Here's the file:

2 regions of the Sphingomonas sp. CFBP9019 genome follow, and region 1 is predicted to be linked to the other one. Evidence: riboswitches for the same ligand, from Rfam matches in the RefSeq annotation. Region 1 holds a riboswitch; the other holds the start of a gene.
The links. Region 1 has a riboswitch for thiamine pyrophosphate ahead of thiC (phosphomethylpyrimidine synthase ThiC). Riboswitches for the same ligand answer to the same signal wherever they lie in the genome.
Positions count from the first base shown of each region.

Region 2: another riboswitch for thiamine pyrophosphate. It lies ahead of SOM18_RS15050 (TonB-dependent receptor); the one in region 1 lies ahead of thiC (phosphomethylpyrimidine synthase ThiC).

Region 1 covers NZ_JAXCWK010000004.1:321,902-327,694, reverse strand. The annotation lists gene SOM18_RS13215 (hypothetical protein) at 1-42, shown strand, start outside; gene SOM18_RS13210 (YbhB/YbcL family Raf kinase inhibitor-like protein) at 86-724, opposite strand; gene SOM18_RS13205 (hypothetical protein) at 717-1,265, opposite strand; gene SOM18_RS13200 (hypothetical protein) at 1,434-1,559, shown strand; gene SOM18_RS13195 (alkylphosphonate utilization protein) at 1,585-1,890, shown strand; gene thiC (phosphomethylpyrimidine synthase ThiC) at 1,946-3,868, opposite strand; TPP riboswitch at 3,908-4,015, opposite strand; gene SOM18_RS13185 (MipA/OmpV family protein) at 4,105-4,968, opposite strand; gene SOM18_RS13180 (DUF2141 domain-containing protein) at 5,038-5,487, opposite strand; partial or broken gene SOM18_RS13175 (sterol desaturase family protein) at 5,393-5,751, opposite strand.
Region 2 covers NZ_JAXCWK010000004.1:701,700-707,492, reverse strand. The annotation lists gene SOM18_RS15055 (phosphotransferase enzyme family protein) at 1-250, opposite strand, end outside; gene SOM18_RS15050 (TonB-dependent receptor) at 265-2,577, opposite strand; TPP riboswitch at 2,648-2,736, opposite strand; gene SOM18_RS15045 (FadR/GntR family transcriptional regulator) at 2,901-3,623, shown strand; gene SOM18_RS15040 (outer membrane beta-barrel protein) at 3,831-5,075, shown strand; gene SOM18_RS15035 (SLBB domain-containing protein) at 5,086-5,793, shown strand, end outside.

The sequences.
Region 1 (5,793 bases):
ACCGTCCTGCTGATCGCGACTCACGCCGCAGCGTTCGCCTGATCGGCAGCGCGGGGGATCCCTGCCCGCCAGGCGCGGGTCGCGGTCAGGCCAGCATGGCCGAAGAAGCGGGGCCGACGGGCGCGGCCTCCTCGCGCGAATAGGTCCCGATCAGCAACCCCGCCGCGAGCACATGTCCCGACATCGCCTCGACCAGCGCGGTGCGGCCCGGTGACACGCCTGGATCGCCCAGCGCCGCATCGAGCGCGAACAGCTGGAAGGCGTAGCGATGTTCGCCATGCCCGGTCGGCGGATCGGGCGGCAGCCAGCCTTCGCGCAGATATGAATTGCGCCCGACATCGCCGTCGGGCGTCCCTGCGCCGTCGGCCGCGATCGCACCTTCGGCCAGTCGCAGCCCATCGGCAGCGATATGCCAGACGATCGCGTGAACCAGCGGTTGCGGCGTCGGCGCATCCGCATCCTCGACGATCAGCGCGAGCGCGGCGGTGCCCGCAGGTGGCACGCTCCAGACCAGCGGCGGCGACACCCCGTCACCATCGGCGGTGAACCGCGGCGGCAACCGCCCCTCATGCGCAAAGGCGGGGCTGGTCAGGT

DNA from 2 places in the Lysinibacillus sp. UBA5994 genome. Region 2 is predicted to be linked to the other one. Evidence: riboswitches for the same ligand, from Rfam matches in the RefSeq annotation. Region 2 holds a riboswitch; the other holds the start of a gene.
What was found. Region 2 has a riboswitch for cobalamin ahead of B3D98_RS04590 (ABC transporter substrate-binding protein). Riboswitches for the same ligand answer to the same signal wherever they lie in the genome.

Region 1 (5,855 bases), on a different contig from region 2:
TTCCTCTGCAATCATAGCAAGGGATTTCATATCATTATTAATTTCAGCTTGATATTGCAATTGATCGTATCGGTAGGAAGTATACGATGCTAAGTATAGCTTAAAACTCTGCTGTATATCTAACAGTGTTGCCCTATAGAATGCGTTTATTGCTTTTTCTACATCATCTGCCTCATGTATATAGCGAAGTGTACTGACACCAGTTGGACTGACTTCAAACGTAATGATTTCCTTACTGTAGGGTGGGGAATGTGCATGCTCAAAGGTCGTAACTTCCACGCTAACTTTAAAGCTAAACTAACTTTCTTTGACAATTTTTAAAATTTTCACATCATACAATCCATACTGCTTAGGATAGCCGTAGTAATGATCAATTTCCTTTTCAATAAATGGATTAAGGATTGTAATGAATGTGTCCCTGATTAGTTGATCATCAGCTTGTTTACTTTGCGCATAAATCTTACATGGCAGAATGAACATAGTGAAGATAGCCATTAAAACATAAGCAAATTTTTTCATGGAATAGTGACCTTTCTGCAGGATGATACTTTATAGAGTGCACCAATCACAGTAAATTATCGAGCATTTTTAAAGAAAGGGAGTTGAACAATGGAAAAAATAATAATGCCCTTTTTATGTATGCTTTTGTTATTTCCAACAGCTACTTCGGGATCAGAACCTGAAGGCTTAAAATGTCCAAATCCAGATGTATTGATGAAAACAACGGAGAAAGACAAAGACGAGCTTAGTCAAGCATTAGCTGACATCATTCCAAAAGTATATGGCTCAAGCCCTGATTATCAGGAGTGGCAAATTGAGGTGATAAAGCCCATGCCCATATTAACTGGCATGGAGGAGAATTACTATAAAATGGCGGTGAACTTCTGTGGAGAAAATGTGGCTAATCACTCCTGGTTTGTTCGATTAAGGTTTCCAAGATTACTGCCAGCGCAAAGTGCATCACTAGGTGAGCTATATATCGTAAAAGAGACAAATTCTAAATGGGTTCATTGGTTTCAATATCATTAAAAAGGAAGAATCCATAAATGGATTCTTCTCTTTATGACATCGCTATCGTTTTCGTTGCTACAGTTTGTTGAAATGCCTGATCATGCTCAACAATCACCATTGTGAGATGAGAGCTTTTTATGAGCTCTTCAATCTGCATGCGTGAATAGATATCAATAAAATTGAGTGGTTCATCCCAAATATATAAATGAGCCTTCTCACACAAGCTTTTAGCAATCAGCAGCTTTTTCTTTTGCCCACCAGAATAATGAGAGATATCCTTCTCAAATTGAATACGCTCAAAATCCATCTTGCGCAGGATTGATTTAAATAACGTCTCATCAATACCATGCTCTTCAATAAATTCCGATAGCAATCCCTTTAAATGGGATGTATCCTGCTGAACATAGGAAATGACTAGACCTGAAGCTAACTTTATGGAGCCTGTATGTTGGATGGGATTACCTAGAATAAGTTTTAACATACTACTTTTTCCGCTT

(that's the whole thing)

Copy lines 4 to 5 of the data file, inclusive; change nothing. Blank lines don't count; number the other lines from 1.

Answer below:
Region 2: another riboswitch for thiamine pyrophosphate. It lies ahead of SOM18_RS15050 (TonB-dependent receptor); the one in region 1 lies ahead of thiC (phosphomethylpyrimidine synthase ThiC).

Region 1 covers NZ_JAXCWK010000004.1:321,902-327,694, reverse strand. The annotation lists gene SOM18_RS13215 (hypothetical protein) at 1-42, shown strand, start outside; gene SOM18_RS13210 (YbhB/YbcL family Raf kinase inhibitor-like protein) at 86-724, opposite strand; gene SOM18_RS13205 (hypothetical protein) at 717-1,265, opposite strand; gene SOM18_RS13200 (hypothetical protein) at 1,434-1,559, shown strand; gene SOM18_RS13195 (alkylphosphonate utilization protein) at 1,585-1,890, shown strand; gene thiC (phosphomethylpyrimidine synthase ThiC) at 1,946-3,868, opposite strand; TPP riboswitch at 3,908-4,015, opposite strand; gene SOM18_RS13185 (MipA/OmpV family protein) at 4,105-4,968, opposite strand; gene SOM18_RS13180 (DUF2141 domain-containing protein) at 5,038-5,487, opposite strand; partial or broken gene SOM18_RS13175 (sterol desaturase family protein) at 5,393-5,751, opposite strand.